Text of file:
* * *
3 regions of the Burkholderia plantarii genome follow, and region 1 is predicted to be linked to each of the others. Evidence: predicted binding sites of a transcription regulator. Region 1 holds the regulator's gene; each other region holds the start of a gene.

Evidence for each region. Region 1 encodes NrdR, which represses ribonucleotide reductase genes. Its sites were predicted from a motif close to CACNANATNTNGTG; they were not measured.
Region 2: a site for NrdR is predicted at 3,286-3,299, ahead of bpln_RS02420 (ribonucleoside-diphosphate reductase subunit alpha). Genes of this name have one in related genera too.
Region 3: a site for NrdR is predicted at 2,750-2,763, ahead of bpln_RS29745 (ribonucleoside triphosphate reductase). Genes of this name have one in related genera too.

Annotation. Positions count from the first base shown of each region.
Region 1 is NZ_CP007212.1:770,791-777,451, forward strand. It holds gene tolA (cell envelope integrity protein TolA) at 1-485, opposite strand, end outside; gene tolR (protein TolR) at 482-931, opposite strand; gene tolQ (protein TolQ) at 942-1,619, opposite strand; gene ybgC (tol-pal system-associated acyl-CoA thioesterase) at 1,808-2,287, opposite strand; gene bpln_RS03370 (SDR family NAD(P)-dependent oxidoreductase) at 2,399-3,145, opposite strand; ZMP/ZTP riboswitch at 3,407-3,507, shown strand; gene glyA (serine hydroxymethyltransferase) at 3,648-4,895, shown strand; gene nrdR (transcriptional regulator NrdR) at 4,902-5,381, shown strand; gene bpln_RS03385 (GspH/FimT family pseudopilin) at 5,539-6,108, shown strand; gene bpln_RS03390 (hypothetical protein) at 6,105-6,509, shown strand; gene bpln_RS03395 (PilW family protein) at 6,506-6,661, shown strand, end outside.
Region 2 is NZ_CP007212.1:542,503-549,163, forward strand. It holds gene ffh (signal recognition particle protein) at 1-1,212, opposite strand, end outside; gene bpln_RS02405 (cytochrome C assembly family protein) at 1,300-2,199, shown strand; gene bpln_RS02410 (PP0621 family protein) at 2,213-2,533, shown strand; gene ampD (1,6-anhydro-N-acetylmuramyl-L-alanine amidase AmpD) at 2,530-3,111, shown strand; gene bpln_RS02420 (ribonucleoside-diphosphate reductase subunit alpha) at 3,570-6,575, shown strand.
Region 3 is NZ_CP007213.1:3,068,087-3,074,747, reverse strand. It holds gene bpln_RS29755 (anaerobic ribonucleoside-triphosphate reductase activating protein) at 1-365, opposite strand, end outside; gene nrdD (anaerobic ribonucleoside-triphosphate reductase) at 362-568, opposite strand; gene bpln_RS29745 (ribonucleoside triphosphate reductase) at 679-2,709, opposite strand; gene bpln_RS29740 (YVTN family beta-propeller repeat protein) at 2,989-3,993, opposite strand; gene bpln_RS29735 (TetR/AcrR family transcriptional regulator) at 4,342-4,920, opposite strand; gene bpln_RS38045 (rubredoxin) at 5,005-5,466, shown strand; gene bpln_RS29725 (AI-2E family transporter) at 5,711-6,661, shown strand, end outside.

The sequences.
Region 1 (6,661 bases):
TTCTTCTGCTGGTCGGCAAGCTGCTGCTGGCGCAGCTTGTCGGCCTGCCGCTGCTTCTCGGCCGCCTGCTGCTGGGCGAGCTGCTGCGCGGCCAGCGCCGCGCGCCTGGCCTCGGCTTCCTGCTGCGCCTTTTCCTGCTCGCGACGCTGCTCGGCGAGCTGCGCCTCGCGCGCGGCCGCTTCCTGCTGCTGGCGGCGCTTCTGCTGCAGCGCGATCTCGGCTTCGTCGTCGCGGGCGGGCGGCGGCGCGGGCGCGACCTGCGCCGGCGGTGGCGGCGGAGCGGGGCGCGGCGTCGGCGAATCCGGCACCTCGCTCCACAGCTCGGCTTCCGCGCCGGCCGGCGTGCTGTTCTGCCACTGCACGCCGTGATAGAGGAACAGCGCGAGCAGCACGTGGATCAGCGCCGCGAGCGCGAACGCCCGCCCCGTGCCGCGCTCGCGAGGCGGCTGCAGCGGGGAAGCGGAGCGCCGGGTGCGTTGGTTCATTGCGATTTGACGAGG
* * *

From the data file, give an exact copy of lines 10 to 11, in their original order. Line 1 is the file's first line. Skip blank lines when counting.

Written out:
Region 1 (6,661 bases):
TTCTTCTGCTGGTCGGCAAGCTGCTGCTGGCGCAGCTTGTCGGCCTGCCGCTGCTTCTCGGCCGCCTGCTGCTGGGCGAGCTGCTGCGCGGCCAGCGCCGCGCGCCTGGCCTCGGCTTCCTGCTGCGCCTTTTCCTGCTCGCGACGCTGCTCGGCGAGCTGCGCCTCGCGCGCGGCCGCTTCCTGCTGCTGGCGGCGCTTCTGCTGCAGCGCGATCTCGGCTTCGTCGTCGCGGGCGGGCGGCGGCGCGGGCGCGACCTGCGCCGGCGGTGGCGGCGGAGCGGGGCGCGGCGTCGGCGAATCCGGCACCTCGCTCCACAGCTCGGCTTCCGCGCCGGCCGGCGTGCTGTTCTGCCACTGCACGCCGTGATAGAGGAACAGCGCGAGCAGCACGTGGATCAGCGCCGCGAGCGCGAACGCCCGCCCCGTGCCGCGCTCGCGAGGCGGCTGCAGCGGGGAAGCGGAGCGCCGGGTGCGTTGGTTCATTGCGATTTGACGAGG